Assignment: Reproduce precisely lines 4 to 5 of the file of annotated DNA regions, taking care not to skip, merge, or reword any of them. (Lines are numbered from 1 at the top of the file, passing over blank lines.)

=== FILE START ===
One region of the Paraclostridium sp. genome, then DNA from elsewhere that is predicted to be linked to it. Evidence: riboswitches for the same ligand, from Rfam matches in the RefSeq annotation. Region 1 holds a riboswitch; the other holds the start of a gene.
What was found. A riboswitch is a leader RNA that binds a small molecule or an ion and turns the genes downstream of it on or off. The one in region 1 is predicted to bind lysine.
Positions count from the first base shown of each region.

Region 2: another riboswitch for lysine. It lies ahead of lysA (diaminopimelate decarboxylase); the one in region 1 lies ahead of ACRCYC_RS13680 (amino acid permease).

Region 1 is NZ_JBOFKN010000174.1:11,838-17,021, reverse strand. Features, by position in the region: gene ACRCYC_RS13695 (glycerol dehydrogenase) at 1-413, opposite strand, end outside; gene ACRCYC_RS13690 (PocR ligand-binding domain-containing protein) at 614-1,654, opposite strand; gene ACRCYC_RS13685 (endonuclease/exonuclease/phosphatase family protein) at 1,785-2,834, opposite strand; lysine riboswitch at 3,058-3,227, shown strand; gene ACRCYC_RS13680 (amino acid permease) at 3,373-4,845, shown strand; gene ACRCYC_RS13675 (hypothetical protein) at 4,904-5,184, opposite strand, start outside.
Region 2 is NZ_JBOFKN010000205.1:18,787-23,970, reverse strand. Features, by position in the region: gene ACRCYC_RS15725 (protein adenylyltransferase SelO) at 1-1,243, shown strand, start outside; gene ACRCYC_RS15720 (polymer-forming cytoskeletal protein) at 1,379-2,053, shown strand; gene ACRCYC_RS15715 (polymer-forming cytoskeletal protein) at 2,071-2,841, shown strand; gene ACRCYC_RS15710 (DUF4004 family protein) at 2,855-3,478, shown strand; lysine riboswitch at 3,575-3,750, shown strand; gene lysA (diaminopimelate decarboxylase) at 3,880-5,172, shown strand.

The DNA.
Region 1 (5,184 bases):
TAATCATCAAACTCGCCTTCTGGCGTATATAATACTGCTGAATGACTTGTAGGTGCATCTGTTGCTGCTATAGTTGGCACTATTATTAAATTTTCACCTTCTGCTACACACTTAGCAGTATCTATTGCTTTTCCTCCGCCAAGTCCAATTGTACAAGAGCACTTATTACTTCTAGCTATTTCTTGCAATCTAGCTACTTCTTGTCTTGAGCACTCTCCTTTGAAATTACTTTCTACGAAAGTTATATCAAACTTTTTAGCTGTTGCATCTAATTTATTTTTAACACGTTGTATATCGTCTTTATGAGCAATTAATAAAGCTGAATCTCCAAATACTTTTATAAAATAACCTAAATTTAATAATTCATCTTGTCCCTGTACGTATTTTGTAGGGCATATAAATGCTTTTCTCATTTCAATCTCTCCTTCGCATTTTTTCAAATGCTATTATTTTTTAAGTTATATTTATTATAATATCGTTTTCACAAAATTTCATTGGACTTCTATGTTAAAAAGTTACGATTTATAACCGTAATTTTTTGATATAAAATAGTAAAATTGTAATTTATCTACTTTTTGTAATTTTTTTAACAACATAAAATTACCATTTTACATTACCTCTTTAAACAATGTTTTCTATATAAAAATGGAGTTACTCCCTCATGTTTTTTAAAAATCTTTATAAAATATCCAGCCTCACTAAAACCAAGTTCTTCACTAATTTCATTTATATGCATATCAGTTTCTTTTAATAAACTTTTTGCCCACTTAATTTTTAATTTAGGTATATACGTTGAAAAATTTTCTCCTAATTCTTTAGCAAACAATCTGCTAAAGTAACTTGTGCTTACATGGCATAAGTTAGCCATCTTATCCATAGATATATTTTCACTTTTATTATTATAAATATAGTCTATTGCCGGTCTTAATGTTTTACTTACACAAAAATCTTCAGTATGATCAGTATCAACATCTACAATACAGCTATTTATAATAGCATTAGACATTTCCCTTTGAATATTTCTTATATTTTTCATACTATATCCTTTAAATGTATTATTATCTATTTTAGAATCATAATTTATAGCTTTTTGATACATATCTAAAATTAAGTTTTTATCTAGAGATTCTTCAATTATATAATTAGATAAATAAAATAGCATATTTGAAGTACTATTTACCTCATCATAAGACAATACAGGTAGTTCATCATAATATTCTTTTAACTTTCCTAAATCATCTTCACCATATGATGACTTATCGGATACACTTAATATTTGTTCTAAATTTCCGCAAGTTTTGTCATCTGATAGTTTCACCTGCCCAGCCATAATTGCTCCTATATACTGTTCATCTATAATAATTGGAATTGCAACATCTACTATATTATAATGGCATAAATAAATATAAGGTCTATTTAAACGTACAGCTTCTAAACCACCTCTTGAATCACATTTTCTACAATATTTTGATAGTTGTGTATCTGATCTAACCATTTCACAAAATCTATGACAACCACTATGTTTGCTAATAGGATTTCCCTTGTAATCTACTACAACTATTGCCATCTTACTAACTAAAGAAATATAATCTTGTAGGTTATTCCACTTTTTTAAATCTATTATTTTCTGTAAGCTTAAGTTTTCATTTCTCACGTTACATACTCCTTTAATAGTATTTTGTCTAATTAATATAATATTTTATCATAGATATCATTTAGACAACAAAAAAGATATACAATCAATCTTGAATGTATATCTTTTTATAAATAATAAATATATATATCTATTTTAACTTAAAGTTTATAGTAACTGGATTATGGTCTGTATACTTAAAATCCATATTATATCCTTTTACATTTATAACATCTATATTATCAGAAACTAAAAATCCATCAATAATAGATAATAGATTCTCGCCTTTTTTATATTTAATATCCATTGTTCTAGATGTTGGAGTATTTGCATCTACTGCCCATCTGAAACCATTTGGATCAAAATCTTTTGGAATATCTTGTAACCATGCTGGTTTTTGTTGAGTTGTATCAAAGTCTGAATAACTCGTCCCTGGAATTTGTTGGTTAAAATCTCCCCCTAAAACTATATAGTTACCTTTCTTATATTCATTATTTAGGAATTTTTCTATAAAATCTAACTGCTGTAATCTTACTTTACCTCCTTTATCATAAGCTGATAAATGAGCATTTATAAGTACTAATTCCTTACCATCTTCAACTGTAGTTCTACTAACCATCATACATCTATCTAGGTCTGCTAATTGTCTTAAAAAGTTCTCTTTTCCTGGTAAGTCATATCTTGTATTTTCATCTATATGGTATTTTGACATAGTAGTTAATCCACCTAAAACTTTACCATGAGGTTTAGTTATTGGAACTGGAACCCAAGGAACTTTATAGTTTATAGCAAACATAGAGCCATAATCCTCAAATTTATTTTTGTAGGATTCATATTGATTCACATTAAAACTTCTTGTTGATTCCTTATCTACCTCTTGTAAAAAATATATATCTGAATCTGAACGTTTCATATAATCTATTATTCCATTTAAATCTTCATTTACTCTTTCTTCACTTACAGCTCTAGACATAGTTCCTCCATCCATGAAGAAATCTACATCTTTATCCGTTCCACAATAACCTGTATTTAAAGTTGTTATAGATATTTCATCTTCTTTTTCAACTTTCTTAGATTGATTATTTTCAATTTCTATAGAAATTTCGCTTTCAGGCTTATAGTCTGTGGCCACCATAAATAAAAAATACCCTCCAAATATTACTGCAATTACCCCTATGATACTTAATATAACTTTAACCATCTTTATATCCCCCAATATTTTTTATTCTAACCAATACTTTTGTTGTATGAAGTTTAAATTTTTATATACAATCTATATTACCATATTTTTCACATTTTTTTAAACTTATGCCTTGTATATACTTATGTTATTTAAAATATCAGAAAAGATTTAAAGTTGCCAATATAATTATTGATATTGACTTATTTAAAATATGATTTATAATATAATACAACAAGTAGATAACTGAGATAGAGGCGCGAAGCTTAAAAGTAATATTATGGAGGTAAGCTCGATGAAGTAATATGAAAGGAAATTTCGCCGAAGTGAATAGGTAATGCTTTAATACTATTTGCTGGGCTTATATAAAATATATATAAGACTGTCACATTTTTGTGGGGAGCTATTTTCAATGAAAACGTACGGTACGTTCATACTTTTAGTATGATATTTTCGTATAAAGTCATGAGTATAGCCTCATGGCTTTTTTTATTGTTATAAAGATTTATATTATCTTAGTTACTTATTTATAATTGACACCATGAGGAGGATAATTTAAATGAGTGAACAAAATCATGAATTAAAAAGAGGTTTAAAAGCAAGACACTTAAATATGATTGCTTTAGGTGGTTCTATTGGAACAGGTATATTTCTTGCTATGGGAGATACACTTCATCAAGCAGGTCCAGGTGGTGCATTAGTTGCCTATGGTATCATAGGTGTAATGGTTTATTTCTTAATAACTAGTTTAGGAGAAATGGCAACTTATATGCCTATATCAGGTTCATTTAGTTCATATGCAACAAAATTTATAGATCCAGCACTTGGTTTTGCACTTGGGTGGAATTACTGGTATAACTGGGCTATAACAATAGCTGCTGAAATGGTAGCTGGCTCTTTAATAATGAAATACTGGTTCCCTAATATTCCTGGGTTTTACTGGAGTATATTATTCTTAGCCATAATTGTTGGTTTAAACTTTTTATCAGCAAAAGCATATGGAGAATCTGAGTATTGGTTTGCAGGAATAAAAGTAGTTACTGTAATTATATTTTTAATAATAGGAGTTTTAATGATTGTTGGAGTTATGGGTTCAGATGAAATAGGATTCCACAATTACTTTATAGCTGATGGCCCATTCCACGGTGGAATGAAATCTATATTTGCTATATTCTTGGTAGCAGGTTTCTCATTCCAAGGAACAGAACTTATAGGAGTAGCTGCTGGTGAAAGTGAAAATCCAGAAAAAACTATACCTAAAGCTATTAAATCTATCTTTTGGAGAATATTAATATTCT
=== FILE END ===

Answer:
Region 2: another riboswitch for lysine. It lies ahead of lysA (diaminopimelate decarboxylase); the one in region 1 lies ahead of ACRCYC_RS13680 (amino acid permease).

Region 1 is NZ_JBOFKN010000174.1:11,838-17,021, reverse strand. Features, by position in the region: gene ACRCYC_RS13695 (glycerol dehydrogenase) at 1-413, opposite strand, end outside; gene ACRCYC_RS13690 (PocR ligand-binding domain-containing protein) at 614-1,654, opposite strand; gene ACRCYC_RS13685 (endonuclease/exonuclease/phosphatase family protein) at 1,785-2,834, opposite strand; lysine riboswitch at 3,058-3,227, shown strand; gene ACRCYC_RS13680 (amino acid permease) at 3,373-4,845, shown strand; gene ACRCYC_RS13675 (hypothetical protein) at 4,904-5,184, opposite strand, start outside.